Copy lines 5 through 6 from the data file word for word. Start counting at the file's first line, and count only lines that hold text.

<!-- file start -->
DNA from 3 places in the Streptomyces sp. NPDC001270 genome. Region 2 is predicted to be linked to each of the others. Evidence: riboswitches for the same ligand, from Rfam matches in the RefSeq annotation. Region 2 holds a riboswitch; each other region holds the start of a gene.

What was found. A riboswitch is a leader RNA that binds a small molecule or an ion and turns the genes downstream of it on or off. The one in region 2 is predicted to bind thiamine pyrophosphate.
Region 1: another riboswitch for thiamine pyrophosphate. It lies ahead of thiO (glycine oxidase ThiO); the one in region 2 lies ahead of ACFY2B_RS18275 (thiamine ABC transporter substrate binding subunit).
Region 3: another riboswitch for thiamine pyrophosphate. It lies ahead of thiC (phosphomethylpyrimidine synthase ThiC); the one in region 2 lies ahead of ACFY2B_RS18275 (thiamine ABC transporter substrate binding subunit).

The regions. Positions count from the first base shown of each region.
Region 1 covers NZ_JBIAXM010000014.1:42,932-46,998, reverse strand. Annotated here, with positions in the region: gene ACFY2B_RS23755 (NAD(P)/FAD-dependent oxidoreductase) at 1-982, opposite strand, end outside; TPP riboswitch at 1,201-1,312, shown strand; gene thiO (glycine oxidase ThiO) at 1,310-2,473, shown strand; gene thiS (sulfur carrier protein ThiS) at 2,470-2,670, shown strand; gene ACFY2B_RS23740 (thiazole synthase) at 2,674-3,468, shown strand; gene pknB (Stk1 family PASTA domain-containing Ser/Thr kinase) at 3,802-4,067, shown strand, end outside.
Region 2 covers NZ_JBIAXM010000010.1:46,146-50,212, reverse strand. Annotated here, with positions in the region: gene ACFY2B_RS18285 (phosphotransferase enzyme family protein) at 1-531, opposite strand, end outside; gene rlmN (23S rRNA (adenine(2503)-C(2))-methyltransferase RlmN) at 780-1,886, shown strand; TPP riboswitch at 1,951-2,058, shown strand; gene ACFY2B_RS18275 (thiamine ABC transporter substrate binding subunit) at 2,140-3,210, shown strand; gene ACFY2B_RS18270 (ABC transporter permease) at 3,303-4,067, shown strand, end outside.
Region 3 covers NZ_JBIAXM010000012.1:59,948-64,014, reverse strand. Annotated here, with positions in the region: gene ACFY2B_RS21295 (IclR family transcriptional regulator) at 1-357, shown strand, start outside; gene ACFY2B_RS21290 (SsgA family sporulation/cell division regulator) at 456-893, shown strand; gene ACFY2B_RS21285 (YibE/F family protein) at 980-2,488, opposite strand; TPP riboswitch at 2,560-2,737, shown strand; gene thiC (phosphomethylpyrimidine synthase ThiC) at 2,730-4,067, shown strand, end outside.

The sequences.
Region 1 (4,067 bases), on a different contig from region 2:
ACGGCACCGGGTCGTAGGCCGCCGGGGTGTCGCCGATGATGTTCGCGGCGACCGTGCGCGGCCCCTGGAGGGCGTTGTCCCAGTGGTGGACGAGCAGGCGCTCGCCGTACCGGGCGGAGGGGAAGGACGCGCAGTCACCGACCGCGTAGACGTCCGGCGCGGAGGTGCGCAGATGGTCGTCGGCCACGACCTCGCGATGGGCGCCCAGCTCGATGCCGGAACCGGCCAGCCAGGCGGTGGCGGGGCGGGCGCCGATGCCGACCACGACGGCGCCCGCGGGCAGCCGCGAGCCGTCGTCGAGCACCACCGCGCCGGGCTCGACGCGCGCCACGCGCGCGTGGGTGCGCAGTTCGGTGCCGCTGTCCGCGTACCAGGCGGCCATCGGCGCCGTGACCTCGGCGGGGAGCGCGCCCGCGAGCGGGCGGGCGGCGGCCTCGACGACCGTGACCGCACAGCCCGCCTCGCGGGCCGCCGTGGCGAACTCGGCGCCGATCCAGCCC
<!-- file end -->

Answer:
The regions. Positions count from the first base shown of each region.
Region 1 covers NZ_JBIAXM010000014.1:42,932-46,998, reverse strand. Annotated here, with positions in the region: gene ACFY2B_RS23755 (NAD(P)/FAD-dependent oxidoreductase) at 1-982, opposite strand, end outside; TPP riboswitch at 1,201-1,312, shown strand; gene thiO (glycine oxidase ThiO) at 1,310-2,473, shown strand; gene thiS (sulfur carrier protein ThiS) at 2,470-2,670, shown strand; gene ACFY2B_RS23740 (thiazole synthase) at 2,674-3,468, shown strand; gene pknB (Stk1 family PASTA domain-containing Ser/Thr kinase) at 3,802-4,067, shown strand, end outside.